Terence Bunch - Photojournalist & Writer

Capitalism, Commercialism, Globalisation, Extremism

British photojournalist & writer focussing on the effects of Capitalism, Globalisation, Commercialism and Extremism from a politically non-aligned perspective - taking in the roles of war, terrorism, nationalism and protest.

The archive of Protests in the UK and London between 2007 - 2010

All images © 2007 - 2010 Terence Bunch.

anglo iranian youth society iranian dictators downing street london 4th november 2009leg three five day trail of tears peace walk malcolm pittock brentwood chelmsford 29 06 2010nelson mandela statue unveiling parliament square arrest war criminals police london 29 08 2007save joe glenton drop the charges isaf soldiers activist london 04 03 2010hung parliament anti war protest downing street maria gallastegui london 07 05 2010march of repentance to show penitance forgive my silence lord jesus london 18 07 2009vote afghanistan anti war protest maria gallastegui parliament london 9th october 2010peace procession and peace plan brian haw david gould hug london 05 10 2008save nigeria us proscription nigerian consular official london 15 01 2010george bush state visit uk anti war protest police pro war badges pins london 15 06 2008solidarity with gaza protest illuminated palestinian flag london 17 01 2009save the welfare state march pensioners placards sitting down london 10 04 2010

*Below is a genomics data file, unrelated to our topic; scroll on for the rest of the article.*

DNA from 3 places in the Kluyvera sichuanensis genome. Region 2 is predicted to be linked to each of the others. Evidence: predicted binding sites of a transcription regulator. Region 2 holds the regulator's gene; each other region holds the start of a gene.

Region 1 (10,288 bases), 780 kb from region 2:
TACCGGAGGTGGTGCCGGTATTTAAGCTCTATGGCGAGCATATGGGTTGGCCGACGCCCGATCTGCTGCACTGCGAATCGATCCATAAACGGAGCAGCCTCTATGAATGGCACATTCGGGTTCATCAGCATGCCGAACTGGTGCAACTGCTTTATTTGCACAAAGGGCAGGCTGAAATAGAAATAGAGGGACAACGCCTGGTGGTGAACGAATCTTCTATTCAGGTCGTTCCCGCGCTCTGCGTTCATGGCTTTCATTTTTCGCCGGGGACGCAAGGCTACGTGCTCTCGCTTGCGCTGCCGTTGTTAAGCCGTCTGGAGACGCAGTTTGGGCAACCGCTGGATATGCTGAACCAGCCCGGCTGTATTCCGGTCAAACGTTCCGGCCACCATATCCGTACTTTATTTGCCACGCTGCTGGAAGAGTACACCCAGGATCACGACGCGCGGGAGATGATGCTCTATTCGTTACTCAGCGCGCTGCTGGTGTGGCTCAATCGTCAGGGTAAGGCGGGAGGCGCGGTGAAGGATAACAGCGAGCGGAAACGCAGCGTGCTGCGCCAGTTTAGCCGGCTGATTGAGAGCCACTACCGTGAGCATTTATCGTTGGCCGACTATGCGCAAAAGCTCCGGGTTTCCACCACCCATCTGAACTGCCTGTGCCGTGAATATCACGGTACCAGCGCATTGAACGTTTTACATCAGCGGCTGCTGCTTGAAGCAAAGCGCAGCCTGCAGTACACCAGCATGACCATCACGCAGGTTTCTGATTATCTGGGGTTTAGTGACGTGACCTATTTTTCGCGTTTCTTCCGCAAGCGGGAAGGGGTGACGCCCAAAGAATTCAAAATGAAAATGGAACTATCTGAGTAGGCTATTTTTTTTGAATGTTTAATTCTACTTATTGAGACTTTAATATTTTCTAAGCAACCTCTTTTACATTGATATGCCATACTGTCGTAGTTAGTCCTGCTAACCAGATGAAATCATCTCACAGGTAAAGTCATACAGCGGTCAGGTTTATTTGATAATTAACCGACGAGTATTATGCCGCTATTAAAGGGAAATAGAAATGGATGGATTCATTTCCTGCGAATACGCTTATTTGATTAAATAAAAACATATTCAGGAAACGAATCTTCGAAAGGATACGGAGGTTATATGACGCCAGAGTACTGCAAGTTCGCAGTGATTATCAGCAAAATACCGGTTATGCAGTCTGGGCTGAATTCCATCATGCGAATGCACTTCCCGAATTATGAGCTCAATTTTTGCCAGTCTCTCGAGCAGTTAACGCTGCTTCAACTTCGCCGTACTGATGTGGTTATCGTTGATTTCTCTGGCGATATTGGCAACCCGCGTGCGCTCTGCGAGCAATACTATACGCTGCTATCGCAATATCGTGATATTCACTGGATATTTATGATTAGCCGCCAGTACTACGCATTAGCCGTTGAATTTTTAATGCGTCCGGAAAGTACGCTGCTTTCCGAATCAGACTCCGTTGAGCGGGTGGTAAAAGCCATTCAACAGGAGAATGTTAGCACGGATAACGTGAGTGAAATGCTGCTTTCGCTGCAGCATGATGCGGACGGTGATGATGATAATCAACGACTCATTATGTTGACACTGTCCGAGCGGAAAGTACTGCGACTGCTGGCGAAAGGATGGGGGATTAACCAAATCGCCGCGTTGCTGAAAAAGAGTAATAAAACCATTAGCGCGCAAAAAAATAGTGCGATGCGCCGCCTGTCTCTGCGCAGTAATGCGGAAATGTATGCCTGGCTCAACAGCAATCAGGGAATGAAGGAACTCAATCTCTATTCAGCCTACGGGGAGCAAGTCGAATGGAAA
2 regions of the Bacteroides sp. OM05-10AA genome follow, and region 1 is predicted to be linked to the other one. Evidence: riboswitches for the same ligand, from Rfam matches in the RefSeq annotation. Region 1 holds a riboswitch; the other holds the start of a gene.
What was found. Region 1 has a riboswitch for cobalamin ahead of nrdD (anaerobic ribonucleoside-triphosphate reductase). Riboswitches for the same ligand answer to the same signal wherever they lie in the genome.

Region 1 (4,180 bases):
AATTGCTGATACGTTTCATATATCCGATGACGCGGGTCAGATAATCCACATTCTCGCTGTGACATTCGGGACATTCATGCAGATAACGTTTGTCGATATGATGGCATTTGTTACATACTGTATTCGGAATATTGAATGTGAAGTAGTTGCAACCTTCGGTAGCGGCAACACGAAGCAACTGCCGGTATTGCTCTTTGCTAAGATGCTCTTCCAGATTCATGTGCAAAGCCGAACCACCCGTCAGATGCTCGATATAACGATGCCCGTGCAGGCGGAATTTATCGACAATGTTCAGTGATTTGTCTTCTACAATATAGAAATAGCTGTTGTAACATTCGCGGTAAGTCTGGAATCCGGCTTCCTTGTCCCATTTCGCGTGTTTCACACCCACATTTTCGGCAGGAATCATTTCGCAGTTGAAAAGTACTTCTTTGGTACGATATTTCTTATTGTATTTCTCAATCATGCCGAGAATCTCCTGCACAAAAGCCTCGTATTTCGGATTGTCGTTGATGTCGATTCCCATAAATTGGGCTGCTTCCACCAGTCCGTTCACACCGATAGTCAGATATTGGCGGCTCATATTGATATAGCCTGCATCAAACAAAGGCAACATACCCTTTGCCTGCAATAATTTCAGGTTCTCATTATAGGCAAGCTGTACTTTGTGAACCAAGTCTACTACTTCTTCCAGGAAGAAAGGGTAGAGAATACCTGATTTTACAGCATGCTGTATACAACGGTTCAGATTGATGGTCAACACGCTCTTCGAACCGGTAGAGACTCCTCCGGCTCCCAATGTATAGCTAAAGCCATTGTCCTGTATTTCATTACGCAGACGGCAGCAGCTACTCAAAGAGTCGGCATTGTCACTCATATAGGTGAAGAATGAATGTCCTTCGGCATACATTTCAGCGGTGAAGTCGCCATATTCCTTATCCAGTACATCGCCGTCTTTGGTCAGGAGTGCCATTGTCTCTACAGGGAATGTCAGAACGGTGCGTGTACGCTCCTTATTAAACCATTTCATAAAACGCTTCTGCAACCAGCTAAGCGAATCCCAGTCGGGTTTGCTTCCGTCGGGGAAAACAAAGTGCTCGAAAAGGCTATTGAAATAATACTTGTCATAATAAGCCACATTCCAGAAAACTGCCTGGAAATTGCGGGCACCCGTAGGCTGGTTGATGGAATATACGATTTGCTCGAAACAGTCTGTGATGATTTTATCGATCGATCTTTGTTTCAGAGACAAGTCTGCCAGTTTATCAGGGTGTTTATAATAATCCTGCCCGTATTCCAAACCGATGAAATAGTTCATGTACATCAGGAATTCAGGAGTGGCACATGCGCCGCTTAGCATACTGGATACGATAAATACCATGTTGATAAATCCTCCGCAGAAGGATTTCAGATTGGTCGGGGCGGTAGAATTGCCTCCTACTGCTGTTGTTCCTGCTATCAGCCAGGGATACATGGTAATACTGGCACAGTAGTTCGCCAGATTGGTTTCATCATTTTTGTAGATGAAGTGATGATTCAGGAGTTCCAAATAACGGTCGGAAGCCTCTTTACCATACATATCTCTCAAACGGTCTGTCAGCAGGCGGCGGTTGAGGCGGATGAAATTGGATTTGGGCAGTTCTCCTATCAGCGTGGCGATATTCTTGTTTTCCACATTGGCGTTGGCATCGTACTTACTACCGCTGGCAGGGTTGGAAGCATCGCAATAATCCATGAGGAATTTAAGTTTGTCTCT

Globalisation: The Global Security Nexus and Priori Assumption of Voluntary Supply.

By ,


The similarities between the British Victorian Empire and the older Empires of the past are difficult to see and as time passes, become more and more opaque. The direction of history through the mechanism of time points always toward the darkness. In our own modern period, we have only the National Socialist Nazi Empire to compare our own Victorian Empire with. Between the British Victorian Empire and the General Government of Nazi Germany, there are few similarities.

The British Victorian Empire was a longer lasting and more legally coherent entity in which the various territories under the yoke of various British 'mandates' were first subjected by force, then subjected by economy, and lastly subjected by the law. In each territory, the British Victorian Empire understood that a territory could not be governed by London acting as a central authority, but by a localised form of territorial government with a fully blown polity all its own. Periodically, centralisation did occur but only where a corporation attempted to govern a territory, found the job irredeemably impossible, and then crawled to the British Government for help. In more cases than were not, this nearly always entailed seeking financial help as a result of corporate maladministration....» read more